By Rebekah Wilce on August 01, 2014

Hilton AnatoleAt least 72 corporate funders have cut ties with the American Legislative Exchange Council (ALEC) in the wake of the scandal over its pushing "Stand Your Ground" bills and restrictive voter ID laws that make it harder for Americans to vote. Newly obtained documents indicate, however, that certain long-term ALEC funders such as Koch and the tobacco industry remain committed to ALEC as a tool to advance their legislative agendas.

The new documents show some of the major high-dollar donors to ALEC between 1995 and 2010, although the records are not complete.

Koch Industries Holds ALEC Up

These documents reveal that the petrochemical giant Koch Industries gave ALEC $504,700 between 1995 and 1998. This is in addition to nearly a million dollars that foundations controlled by the billionaire Koch brothers gave ALEC outright between 1998 and 2012, and a nearly $500,000 loan that the Charles G. Koch Charitable Foundation gave ALEC in 1996. These amounts also do not include any personal checks from Charles or David Koch.

Because ALEC is a non-profit registered under section 501(c)(3) of the IRS Code, donations to ALEC can be used as a tax deduction, although Common Cause, Clergy Voice, the Voters Legislative Transparency Project, and the Center for Media and Democracy/Progressive Inc. (CMD) have alleged that ALEC repeatedly violated federal law and have provided evidence to the IRS that shows numerous ways in which ALEC lied to the federal government that it did not lobby and that it did not pay for trips for lawmakers. These citizen complaints remain lodged with the IRS with calls for a civil and criminal investigation of ALEC.

Koch Industries' Mike Morgan has had a place on ALEC's corporate "Private Enterprise" board (which it now calls an "advisory council") since at least the late 1990s, and previously chaired ALEC's corporate board that meets jointly with its legislative board.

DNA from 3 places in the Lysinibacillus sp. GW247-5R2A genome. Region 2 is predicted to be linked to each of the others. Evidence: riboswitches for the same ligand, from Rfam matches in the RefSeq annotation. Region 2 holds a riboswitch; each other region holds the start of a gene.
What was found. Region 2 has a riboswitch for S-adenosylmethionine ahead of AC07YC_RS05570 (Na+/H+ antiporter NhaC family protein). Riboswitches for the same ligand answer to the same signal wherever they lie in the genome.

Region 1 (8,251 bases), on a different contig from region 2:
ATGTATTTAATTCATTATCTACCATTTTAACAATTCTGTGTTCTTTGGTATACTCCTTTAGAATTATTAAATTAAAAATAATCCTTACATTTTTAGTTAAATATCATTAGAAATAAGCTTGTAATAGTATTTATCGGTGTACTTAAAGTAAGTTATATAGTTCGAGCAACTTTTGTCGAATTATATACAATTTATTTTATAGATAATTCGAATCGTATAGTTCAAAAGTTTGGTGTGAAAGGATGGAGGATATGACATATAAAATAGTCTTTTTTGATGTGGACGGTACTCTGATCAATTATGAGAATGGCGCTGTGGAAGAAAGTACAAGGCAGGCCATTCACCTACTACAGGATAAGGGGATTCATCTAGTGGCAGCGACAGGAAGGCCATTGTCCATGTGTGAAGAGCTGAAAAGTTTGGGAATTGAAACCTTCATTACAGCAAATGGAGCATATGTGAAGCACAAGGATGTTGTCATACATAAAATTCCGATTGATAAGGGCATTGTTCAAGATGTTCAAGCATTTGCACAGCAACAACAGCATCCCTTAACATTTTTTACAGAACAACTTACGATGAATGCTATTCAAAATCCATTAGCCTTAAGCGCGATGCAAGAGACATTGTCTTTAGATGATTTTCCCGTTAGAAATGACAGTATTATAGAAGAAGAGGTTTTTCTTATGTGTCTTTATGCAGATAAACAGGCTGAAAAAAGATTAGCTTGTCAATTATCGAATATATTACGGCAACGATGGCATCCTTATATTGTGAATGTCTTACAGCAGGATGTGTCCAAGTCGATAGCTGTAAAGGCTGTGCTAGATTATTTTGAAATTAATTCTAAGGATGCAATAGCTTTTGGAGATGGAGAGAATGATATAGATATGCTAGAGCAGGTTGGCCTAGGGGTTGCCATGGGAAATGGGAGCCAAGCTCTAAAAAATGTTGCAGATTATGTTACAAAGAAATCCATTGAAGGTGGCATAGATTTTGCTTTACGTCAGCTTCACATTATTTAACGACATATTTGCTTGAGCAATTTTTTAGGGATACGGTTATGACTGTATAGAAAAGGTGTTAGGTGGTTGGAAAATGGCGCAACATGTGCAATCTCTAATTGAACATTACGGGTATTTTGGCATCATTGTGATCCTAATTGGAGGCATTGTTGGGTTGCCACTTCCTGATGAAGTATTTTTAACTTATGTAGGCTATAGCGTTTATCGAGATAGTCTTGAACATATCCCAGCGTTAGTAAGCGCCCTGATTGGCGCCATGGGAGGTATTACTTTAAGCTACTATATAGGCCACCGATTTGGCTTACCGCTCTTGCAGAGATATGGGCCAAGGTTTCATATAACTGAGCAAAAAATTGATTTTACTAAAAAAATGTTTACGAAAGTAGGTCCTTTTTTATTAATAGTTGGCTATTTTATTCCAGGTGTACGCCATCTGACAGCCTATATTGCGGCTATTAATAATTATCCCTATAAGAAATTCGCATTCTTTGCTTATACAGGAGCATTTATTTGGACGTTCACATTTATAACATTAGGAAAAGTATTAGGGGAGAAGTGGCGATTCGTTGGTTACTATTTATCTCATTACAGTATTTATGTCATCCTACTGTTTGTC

CMD reported recently on other newly-obtained documents showing the billionaire Koch brothers' overall political giving to be much more expansive than was previously known. Other new materials show how the Koch-funded "nonpartisan" youth group Generation Opportunity is thanking the Kochs' darling, Wisconsin Governor Scott Walker, for his support of a Koch-approved ALEC model bill. Additional new analysis shows that the Kochs and other right-wing billionaire industrialists have bankrolled the pro-GMO, pro-fracking industry front group American Council on Science and Health. CMD has also released materials showing that Charles Koch actively fundraised for the John Birch Society at the height of its opposition to the civil rights movement, following in his father's extremist footsteps.

Tobacco Industry also Gives ALEC Big Bucks

The new documents also reveal that the tobacco conglomerate Philip Morris/Altria gave ALEC $1,426,700 between 1995 and 2010 -- significantly more than the approximately $50,000 a year it was previously reported to have given ALEC. Reynolds American subsidiary R.J. Reynolds, which along with Philip Morris/Altria controls a vast share of the global tobacco industry, gave ALEC $688,250 between 1995 and 1998 and in 2010.